This, in turn, inspired students at universities across the country to demonstrate solidarity with the Columbia students by holding what started out as peaceful protests on their own campuses against Israel’s campaign in Gaza. Some of these universities followed the path of president Shafik by calling in the police and suspending the student protesters. The House committee’s hearings became the precipitating factor in creating a crisis in American higher education.

I have personal reasons to be sensitive to antisemitism. I am a Jew, born in Berlin during the Nazi era, who survived because I was admitted to England as an infant two weeks before the start of World War II. In that period, when it mattered, other countries, including the United States, were turning away almost all Jewish refugees. In the case of the United States, the antisemitism of some high-level officials in the State Department was an important factor. In England, on the other hand, a small number of determined members of Parliament were able to overcome domestic resistance and secured the admission of more than 50,000 Jews fleeing Nazism in Germany and Austria in the year following Kristallnacht, the November 1938 pogrom against the Jews, when it became evident what lay ahead.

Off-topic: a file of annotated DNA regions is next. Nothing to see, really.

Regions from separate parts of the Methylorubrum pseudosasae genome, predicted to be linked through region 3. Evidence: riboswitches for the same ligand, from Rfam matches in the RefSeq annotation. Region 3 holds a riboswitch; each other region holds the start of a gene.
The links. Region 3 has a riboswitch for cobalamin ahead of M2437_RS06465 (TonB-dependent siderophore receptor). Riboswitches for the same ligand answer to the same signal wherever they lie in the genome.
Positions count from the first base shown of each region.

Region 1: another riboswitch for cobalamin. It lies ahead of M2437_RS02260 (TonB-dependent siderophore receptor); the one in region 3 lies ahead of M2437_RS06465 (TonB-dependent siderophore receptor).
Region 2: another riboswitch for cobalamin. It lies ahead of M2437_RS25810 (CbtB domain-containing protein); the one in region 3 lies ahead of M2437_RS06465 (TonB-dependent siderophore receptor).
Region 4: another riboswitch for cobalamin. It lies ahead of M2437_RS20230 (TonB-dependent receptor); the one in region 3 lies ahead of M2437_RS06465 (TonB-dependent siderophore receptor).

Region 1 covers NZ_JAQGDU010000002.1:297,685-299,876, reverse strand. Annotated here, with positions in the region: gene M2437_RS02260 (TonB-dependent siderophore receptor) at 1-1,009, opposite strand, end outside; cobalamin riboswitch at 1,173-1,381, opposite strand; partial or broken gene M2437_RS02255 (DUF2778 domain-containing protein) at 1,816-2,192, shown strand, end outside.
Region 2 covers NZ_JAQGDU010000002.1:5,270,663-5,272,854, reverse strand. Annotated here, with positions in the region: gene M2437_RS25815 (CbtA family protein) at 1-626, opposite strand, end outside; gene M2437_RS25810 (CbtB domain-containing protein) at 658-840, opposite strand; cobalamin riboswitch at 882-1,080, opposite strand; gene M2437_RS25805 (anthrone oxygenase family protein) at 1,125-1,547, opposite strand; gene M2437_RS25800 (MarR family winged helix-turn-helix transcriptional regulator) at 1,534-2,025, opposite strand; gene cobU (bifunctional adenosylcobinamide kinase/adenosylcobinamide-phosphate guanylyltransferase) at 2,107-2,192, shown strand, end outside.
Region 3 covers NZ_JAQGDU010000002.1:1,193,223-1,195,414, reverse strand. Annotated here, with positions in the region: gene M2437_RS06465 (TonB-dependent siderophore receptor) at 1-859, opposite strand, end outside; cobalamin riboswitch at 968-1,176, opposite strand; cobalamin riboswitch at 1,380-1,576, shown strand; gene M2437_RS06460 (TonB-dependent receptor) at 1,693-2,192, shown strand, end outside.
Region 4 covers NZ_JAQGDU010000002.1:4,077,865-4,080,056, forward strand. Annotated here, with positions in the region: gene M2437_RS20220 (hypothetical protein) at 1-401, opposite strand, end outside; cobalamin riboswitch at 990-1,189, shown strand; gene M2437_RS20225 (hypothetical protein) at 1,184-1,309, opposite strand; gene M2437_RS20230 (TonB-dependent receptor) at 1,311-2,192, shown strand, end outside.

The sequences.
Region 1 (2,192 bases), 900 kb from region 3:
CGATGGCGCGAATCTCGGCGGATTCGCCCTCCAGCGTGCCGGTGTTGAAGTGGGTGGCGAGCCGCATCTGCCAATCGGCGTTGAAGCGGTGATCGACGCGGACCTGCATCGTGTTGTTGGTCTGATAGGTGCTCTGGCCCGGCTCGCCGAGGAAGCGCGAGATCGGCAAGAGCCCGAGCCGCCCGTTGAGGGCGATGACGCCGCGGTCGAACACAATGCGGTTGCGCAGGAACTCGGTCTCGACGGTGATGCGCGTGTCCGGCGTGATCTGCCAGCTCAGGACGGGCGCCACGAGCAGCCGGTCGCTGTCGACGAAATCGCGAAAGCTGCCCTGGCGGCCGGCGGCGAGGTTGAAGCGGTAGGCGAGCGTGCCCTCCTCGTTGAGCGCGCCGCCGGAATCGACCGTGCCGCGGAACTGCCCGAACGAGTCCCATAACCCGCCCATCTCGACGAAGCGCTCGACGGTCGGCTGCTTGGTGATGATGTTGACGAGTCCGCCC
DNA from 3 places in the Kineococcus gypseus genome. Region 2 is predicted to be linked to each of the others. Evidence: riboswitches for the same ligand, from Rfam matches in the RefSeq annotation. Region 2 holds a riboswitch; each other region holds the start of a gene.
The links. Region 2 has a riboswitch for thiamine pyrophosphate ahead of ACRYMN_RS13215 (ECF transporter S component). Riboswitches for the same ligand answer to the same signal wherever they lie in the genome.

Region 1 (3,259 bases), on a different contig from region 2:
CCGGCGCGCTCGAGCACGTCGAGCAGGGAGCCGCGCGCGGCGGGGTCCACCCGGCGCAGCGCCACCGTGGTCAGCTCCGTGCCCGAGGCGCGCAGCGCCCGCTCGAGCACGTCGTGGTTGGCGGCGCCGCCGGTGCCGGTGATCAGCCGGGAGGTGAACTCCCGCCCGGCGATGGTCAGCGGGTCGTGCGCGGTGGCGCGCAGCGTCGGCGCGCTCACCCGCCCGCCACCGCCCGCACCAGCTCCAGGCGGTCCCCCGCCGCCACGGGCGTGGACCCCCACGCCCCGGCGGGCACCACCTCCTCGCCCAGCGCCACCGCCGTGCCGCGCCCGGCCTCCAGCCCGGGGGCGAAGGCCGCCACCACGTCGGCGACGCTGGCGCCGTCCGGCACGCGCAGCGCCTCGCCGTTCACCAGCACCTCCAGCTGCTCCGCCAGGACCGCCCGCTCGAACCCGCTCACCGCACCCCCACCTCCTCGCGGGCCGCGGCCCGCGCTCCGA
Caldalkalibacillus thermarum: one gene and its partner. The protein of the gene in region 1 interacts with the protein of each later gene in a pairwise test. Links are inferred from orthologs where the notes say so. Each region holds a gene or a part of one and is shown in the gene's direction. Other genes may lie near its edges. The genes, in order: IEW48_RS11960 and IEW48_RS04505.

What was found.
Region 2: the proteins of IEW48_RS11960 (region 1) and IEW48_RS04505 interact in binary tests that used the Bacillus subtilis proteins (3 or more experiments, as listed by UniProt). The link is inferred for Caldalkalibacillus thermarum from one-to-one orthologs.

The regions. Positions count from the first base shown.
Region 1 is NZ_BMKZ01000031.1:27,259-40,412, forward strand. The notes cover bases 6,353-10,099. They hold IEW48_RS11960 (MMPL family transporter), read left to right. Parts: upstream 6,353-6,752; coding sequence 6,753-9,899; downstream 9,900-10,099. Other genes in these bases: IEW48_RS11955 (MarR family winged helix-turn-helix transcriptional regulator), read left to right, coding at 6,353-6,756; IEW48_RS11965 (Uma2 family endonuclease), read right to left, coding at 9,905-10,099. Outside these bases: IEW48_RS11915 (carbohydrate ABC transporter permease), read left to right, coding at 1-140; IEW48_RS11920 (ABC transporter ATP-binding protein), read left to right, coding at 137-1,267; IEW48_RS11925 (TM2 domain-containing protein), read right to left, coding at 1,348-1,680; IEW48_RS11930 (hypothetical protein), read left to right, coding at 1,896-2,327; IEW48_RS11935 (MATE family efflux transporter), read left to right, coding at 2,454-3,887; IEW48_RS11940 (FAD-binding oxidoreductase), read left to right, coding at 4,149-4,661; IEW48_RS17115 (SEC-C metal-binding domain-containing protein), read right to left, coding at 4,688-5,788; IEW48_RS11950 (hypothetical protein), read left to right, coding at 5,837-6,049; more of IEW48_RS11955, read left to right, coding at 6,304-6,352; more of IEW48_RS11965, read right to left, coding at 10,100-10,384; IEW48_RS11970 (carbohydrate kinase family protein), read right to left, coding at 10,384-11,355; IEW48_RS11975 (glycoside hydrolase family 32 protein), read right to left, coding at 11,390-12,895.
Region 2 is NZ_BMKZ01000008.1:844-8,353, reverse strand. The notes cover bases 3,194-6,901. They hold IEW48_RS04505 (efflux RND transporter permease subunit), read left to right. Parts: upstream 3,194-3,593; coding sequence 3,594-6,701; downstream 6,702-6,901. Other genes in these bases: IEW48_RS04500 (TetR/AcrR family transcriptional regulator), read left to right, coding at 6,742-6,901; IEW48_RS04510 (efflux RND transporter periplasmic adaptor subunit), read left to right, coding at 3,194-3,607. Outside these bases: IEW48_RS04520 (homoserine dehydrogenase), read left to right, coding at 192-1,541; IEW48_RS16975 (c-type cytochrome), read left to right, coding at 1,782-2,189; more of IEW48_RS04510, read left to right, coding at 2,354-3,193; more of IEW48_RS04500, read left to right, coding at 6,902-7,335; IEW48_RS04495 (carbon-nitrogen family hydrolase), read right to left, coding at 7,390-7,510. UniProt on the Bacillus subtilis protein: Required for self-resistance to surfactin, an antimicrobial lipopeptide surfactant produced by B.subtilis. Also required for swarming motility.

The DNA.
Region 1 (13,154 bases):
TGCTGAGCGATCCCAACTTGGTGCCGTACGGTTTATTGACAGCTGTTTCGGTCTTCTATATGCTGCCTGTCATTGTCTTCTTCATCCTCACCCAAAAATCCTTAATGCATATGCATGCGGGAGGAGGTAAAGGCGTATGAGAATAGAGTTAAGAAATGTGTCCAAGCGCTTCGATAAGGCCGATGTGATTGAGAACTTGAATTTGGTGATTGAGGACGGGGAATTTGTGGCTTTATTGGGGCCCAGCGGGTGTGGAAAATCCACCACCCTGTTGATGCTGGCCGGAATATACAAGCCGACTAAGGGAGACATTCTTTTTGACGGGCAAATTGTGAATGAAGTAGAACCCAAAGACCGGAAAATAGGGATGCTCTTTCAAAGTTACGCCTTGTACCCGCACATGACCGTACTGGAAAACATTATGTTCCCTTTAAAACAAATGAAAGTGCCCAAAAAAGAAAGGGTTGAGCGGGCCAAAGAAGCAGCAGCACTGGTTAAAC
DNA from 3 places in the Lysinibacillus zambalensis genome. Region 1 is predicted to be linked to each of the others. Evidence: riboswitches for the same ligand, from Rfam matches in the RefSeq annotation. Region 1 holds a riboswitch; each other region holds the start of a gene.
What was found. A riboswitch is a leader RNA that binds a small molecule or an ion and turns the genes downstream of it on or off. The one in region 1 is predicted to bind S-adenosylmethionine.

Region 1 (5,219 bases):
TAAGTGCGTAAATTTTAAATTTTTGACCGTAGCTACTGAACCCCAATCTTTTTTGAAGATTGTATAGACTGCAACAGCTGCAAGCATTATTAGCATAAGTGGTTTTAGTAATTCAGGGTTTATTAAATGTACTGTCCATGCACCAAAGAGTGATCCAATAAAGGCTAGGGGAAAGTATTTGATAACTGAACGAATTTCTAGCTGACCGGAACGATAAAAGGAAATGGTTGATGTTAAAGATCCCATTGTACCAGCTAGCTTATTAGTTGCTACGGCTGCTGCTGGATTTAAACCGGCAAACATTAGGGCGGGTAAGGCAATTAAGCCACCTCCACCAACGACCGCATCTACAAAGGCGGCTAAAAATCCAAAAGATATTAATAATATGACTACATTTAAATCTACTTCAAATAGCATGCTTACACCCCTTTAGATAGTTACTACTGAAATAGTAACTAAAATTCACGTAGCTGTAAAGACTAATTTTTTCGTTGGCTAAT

There has apparently been an upsurge in expressions of antisemitism on college campuses in the last several months. I think most of what is being labeled as antisemitism is criticism of Israel for its conduct in Gaza, and criticism of the U.S. for supplying Israel with heavy weapons and for blocking United Nations resolutions demanding a cease-fire. Some of those opposing Israel’s actions in Gaza go further and use slogans such as “From the river to the sea,” which seem to question Israel’s very existence.